Though not all children learn to read in the same way and at the same time, there are predictable relationships between some of their steps.
This lesson will define decoding and encoding and detail their interplay in a developing reader.
Defining Decoding and Encoding
Although children are unique and develop their reading ability in different ways, there are a few signposts to use when instructing. Teachers of developing readers can look for and become familiar with these signposts and use them to drive instruction.
Developing decoding and encoding skills is essential for a solid understanding of reading. Decoding is the process of reading words in text. When a child reads the words ‘The ball is big,’ for example, it is necessary to understand what the letters are, the sounds made by each letter and how they blend together to create words.Encoding is the process of using letter/sound knowledge to write. If a student were to write that same sentence, instead of making sense of the letters in text, it is necessary to recall sounds and the symbols assigned to them to write the letters together to form words.
Let’s take a look at how this works.
The Difference Between Decoding ; Encoding
With the teaching of letters and sounds, the skill known as phonological awareness develops. Children show their phonological skills when they are able to recognize and manipulate letter sounds in specific ways, like beginning, middle and end sounds of words, words that sound the same, and syllables.This manipulation takes us to the final step in teaching reading – putting these concepts together to instruct children how to read words or, decoding. It requires children to process several steps:
- Recognize the letter
- Associate the sound of the letter
- Understand how the letter sounds work together to make words
- Blend the letter sounds together to create speech
You’ve probably forgotten how challenging this is to a reader in the earliest stages.
Decoding a simple sentence, such as ‘She is happy’ means the child needs to know all the letters contained in the sentence, the sounds assigned to each letter, and the way we put these sounds together to read.The same process is NOT used when readers take this knowledge and write. Instead they are encoding, somewhat reversing the process. Take a look at the steps:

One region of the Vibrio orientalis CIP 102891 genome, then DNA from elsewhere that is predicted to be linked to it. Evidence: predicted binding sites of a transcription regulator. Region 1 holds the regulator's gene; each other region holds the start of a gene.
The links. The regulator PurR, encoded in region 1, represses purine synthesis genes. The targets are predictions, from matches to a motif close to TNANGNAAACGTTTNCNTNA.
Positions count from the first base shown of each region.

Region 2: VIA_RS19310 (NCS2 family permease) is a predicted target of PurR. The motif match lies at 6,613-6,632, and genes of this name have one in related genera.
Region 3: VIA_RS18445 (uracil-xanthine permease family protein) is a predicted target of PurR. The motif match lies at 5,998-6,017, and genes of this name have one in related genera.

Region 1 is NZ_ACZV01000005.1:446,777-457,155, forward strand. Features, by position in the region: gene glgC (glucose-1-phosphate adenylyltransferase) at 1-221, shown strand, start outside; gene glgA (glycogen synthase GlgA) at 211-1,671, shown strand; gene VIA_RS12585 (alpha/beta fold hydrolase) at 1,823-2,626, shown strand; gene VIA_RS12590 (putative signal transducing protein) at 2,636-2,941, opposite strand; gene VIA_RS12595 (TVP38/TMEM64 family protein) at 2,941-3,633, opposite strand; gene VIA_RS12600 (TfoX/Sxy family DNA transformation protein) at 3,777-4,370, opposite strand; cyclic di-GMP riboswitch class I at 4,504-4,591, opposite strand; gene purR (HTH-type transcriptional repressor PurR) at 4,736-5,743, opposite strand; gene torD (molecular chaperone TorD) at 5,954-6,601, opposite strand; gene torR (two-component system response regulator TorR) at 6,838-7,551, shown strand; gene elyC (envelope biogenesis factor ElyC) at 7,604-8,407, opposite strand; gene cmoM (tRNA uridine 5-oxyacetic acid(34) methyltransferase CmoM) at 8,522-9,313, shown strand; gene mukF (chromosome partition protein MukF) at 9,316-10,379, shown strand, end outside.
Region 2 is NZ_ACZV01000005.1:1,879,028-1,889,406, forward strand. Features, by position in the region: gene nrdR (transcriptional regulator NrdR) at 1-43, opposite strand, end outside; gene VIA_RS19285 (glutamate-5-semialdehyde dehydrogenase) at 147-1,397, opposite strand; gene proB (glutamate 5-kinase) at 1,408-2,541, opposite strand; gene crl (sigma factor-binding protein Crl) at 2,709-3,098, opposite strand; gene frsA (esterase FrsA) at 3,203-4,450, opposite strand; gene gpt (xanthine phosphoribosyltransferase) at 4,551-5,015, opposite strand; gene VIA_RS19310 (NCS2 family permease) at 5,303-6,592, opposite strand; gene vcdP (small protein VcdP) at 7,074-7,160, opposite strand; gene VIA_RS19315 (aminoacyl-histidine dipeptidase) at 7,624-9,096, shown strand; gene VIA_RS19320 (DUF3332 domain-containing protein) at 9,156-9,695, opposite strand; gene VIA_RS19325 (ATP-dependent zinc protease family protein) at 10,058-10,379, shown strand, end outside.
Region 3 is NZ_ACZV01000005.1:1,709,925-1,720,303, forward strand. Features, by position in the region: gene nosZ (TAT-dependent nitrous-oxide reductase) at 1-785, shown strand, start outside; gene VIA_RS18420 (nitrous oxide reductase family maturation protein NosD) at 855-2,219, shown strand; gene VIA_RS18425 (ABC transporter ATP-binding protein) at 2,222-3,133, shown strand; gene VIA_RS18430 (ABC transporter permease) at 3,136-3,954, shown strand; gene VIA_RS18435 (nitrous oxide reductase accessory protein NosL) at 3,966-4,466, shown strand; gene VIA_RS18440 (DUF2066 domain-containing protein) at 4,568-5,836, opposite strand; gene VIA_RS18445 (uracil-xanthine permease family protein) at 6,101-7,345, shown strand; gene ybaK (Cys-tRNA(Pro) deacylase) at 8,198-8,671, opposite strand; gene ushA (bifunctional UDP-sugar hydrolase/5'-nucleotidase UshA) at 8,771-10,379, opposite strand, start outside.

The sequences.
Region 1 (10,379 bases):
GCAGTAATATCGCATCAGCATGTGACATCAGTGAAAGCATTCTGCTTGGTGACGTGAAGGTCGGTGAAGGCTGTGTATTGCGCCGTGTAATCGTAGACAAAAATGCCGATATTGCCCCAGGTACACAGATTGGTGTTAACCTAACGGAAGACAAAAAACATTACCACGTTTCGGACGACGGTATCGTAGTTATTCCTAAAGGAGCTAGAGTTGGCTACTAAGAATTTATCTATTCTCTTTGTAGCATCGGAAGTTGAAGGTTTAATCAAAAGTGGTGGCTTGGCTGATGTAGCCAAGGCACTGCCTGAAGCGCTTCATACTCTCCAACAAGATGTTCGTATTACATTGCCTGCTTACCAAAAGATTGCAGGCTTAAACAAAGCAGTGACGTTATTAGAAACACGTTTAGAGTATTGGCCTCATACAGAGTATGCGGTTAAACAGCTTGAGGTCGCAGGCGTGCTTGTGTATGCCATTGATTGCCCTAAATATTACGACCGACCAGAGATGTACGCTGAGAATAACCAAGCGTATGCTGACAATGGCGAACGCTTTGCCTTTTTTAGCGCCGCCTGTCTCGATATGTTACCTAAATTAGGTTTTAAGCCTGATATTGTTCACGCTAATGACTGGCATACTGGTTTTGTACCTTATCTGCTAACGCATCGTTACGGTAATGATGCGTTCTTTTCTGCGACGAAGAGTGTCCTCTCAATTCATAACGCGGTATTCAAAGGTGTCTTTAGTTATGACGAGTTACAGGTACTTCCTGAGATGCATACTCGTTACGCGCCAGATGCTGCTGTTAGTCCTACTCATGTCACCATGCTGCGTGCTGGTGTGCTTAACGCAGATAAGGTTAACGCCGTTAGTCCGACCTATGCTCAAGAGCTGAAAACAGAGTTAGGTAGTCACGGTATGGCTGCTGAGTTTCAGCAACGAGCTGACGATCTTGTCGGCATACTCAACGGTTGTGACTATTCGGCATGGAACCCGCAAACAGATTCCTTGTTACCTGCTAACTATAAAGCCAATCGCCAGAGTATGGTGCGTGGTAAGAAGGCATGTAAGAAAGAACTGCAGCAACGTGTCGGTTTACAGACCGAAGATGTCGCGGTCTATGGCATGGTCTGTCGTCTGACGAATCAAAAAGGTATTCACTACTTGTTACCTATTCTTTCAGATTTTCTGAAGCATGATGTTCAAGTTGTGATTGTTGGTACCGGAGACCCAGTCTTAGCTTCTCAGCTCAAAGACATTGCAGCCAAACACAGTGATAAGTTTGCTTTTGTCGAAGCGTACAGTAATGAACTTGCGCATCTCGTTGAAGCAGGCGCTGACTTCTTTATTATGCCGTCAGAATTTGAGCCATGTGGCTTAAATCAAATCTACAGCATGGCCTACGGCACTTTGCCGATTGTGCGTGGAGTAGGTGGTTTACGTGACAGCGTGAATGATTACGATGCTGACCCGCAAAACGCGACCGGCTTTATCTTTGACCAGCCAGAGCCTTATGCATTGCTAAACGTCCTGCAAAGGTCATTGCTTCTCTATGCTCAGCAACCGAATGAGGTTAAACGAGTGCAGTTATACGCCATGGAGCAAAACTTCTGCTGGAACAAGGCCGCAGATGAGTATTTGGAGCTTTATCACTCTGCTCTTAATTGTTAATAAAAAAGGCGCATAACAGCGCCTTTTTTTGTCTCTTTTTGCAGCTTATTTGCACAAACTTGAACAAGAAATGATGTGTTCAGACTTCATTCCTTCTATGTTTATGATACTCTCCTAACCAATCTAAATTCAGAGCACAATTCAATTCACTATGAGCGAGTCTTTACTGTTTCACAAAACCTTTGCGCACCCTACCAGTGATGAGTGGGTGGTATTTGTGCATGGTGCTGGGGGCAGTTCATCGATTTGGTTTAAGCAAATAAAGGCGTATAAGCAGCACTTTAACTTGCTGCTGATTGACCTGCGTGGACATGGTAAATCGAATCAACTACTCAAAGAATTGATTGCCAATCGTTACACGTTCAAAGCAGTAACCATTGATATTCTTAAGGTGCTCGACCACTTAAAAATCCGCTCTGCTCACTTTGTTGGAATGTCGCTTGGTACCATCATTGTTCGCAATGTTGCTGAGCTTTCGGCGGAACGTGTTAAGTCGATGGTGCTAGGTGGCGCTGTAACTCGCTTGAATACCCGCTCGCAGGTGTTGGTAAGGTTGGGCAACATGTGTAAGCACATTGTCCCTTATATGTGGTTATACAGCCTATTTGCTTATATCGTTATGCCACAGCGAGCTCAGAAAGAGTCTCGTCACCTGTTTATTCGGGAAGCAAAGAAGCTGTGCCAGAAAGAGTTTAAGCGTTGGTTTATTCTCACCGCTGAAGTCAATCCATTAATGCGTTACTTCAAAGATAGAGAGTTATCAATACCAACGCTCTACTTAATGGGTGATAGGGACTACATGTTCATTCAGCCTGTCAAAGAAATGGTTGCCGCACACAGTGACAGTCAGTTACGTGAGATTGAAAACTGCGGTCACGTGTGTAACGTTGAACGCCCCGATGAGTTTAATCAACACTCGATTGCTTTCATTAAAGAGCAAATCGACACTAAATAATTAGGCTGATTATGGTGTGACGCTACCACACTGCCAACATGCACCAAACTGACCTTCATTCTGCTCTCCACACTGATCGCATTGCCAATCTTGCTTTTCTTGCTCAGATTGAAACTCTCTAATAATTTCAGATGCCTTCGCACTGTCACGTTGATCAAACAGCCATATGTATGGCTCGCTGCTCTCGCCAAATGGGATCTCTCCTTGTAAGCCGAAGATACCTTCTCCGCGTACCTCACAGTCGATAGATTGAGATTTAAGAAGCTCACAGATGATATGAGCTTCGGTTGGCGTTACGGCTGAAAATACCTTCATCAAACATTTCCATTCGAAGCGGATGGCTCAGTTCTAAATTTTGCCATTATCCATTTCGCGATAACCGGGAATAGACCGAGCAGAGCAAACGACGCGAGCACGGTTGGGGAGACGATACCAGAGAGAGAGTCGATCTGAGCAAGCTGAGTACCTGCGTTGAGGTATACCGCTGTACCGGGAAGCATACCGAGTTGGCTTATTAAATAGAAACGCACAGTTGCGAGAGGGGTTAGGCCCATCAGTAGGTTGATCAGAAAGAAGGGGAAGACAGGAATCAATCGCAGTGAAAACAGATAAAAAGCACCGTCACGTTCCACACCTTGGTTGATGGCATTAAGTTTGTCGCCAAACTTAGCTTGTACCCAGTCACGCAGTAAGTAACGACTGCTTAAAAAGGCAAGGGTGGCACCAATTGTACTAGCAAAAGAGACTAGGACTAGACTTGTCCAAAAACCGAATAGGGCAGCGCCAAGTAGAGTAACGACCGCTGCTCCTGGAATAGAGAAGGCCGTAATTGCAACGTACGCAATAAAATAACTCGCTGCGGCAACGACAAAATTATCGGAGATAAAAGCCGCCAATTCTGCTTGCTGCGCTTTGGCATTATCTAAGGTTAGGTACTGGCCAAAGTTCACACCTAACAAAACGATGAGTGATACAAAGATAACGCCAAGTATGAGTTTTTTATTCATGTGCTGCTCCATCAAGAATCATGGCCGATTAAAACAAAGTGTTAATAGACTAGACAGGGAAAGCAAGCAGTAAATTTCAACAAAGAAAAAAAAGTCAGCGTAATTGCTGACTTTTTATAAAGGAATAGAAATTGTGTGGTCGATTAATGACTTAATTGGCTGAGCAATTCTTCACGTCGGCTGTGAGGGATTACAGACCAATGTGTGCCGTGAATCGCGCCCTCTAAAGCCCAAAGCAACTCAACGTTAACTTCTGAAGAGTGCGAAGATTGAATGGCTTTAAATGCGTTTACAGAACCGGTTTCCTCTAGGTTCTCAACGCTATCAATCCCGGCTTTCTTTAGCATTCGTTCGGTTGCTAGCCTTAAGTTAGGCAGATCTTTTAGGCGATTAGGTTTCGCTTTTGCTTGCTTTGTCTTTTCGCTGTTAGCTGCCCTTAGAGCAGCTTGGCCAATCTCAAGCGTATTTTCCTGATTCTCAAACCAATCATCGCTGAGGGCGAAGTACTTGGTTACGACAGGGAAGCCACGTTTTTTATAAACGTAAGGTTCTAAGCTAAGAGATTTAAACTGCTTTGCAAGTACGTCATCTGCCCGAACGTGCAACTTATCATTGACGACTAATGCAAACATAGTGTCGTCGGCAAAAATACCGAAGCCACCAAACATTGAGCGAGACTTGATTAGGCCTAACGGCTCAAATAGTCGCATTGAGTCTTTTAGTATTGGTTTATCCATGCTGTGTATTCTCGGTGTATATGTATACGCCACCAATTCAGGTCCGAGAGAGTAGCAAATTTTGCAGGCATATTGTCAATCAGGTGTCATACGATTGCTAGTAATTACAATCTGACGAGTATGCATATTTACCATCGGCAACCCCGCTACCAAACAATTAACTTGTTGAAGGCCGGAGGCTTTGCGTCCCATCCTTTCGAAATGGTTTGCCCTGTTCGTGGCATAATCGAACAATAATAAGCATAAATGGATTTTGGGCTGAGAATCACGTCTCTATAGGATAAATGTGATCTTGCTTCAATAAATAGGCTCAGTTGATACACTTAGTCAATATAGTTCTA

- Understand how sounds work to form words
- Take a word apart sound by sound
- Remember the letter that goes with the sound, including what the letter looks like
- String or blend the letters together on paper to create words
When children are encoding, they are using the same skills in reading but in a different process.
If a student wanted to write ‘She is happy,’ the first step is to be able to recognize and understand that the sounds made from those words are separate. Then it is necessary to break apart the sounds, assign letters, remember rules and write words. Whew!
Analyzing a Reader’s Skills
When children read out loud to you and write words on a page, they’re giving you a special peek into their heads.
Teachers can use what they see and hear to determine what an emerging reader knows about decoding and encoding to help developing readers grow. How do they do this?One method is to analyze the encoding, or spelling patterns, readers are using. Teachers can see what skills a child is applying when they write a word.
For example, if a child spells the word ‘apple’ using the letters ‘a/p/l,’ a teacher will be able to tell the student is aware of how letters work to make the three phonemes in the word, beginning, middle and end sounds. This student is not yet aware of some spelling conventions, or rules of spelling, such as the double /p/ or silent /e/.Looking closely as a child writes, or encodes, will feed the teacher knowledge about the child’s understanding of phonics. So what do they do with all this information?
How They Are Reliant on Each Other
As you may have noticed the interplay between decoding and encoding is almost seamless; the two work side by side in a developing reader, and though sometimes they emerge at differing rates, they always depend on the other.
Teachers can use their analysis of how a child spells words to determine what level a child is on developmentally and teach to the next level of phonics and spelling. In the apple example, the teacher recognized the child’s solid understanding of phonics in terms of letter sounds but unawareness of some of the more nuanced rules of spelling.Educators have determined specific stages of spelling and phonics development and many models exist. Though different in some ways, their most basic premise, that all children develop in predictable steps, is the same. For example, take the stages a child goes through to learn to spell the word ‘pleasurable.
As the child is exposed more to print and reading, decoding, his grasp of the patterns and rules of writing, or encoding, grow. Teachers use the child’s current level of understanding to assess phonics knowledge, then build lessons in spelling to strengthen phonics skills. Eventually he can both read and correctly write the word ‘pleasurable.
Not all children are the same, and although they develop differently, they all go through the same predictable sequence of steps when learning to read and write. Teachers can use a child’s writing to examine and determine a level and build future lessons in both reading, or phonics, and writing to push a child to the next level of understanding.With the use of decoding, reading words on a page, and encoding, writing words down, children show teachers what they know and understand about language.
Understanding and using this relationship between decoding and encoding will help a teacher create meaningful, powerful lessons.